After the discovery of [60]fullerene,1 the third allotropic form of carbon, many scientists were attracted by this fascinating spherical cage and the challenge to study and exploit its properties in different scientific areas. Pristine fullerene is an excellent electron acceptor extensively used in organic solar cells.2,3 On the other hand, it also plays an important role in biological and medical applications as an enzyme inhibitor, an antiviral agent or for DNA cleavage and photodynamic therapy.4–8 However, the use of the buckyball in these fields has been hampered by its poor solubility in water. On the basis of this, there have been several attempts to overcome the natural hydrophobicity of [60]fullerene. One of the possible strategies is the dispersion of [60]fullerene in the form of aggregates (nC60). It has been suggested that colloidal dispersions of nC60 in water may be the main form of fullerene in aquatic systems,9 therefore, toxicity and biological studies using these dispersions are of high importance. Stable colloidal dispersions of [60]fullerene can be obtained by the so-called solvent exchange method in which [60]fullerene is transferred from THF, acetone or toluene into water.10–12 These methodologies led in general to traces of these highly toxic organic solvents in the aqueous solution; only in one report THF traces could be eliminated by gamma irradiation,13 and therefore are not suited for biological or medical applications. Sonication14,15 or stirring in water16 for long periods of time, weeks or even months, without the addition of any organic solvent has been performed, but as in the solvent-exchange method, the concentration of fullerene achieved in the colloidal solution is very low. Covalent functionalization with suitable hydrophilic substituents leads to water-soluble fullerene derivatives,17 but disruption of the π-system may modify its properties and consequently the biological activity. For this reason, non-covalent approaches have been attempted. In particular, complexation of [60]fullerene with host molecules, such as γ-cyclodextrin, calixarene, cucurbituril and so on, has been proposed for molecular solutions of [60]fullerene.18,19 However, these hosts are expensive and difficult to synthesize and, on the other hand, for biological and medical applications the use of biocompatible molecules is highly desirable. Stable dispersions of [60]fullerene have been obtained using biocompatible molecules to stabilize the aggregates, as carbohydrates20 and proteins.21 In this context, we have recently reported a lysine-based hydrogelator which is able to solubilize [60]fullerene, multi-walled carbon nanotubes (MWCNTs) and graphene in water via a mechanochemical approach.22 In this hydrogelator the presence of two 9-fluorenylmethoxycarbonyl (Fmoc) groups ensured π–π interactions with [60]fullerene and two free amines ensured the solubility in water. Stable colloidal dispersions of [60]fullerene aggregates were obtained at a concentration of 0.8 mg mL−1.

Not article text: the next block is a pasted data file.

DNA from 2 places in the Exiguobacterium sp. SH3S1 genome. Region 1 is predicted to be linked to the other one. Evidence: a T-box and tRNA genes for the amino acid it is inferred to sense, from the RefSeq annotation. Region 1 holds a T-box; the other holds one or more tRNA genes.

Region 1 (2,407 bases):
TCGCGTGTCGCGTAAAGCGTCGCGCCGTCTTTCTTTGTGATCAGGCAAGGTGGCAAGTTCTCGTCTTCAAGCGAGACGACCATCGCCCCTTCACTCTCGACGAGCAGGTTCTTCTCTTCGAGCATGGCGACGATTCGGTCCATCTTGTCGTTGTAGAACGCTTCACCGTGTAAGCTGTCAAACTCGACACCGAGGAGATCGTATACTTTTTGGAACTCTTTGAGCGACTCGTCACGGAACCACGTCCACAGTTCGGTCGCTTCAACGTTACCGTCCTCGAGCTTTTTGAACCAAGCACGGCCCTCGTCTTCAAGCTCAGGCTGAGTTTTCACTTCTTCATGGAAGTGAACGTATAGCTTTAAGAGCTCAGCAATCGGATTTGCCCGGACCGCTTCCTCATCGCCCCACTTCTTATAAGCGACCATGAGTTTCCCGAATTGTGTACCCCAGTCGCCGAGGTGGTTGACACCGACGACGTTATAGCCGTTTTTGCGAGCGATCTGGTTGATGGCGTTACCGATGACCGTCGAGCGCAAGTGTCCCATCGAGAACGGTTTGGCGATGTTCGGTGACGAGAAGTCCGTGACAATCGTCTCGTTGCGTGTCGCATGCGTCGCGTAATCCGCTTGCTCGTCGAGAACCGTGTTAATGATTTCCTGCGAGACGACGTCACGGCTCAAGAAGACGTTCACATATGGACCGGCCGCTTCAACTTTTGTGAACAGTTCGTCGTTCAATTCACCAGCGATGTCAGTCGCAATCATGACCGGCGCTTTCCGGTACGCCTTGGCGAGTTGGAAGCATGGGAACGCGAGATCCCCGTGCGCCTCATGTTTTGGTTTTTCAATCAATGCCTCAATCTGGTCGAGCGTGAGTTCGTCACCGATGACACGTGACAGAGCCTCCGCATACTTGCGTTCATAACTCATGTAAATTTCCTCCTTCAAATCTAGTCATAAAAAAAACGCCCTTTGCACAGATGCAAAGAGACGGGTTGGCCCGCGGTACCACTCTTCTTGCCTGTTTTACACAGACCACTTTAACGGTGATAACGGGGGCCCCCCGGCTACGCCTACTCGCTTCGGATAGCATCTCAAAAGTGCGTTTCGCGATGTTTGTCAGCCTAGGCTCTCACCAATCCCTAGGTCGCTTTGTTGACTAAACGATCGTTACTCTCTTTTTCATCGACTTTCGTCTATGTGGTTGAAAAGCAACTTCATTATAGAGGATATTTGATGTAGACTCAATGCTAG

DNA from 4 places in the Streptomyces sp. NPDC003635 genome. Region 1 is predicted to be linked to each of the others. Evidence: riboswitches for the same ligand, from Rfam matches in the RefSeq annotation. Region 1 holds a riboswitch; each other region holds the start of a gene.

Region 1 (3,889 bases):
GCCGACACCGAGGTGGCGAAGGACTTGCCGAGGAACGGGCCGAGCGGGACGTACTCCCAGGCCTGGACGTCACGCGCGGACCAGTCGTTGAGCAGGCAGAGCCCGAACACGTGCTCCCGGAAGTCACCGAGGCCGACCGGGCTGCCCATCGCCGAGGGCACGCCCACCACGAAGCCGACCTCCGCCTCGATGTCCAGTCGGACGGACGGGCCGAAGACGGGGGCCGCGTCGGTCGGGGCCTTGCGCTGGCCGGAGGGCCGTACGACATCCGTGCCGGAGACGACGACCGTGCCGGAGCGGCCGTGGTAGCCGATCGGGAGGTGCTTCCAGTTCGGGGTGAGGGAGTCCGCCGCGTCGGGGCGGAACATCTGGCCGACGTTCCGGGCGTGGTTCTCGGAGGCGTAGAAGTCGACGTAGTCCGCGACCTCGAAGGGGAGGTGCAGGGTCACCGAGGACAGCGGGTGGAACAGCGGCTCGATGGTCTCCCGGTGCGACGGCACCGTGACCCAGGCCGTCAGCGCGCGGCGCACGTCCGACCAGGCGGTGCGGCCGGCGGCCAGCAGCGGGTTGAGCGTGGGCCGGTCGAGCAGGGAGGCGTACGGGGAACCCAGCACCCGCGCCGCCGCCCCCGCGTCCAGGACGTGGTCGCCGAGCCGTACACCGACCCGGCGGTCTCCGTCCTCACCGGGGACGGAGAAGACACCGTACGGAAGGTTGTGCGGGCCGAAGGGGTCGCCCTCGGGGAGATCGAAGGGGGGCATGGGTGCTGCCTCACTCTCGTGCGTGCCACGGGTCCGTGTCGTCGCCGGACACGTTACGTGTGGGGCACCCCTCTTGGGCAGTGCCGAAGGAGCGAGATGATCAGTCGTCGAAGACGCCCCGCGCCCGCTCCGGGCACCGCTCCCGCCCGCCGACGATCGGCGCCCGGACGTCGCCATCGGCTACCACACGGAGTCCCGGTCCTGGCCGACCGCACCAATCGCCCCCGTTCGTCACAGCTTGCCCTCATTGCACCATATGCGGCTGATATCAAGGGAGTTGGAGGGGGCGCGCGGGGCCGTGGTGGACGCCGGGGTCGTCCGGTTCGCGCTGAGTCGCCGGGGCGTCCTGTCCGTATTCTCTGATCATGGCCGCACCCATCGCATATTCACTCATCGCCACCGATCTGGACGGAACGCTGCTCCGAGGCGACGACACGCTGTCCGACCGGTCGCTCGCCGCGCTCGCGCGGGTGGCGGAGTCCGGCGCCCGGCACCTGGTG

In this communication we report the dispersion of [60]fullerene in water through non-covalent functionalization with a cyclic decapeptide 1 (Fig. 1a). Peptide 1 has been inspired by the peptide topological templates described by Mutter.23,24 These templates present two distinct spatially independent functional domains: four side chains are pointing outwards one face of the cyclic molecule and other two are pointing to the opposite face. In our case, one domain will be used to interact with [60]fullerene, and the other domain to control the solubility.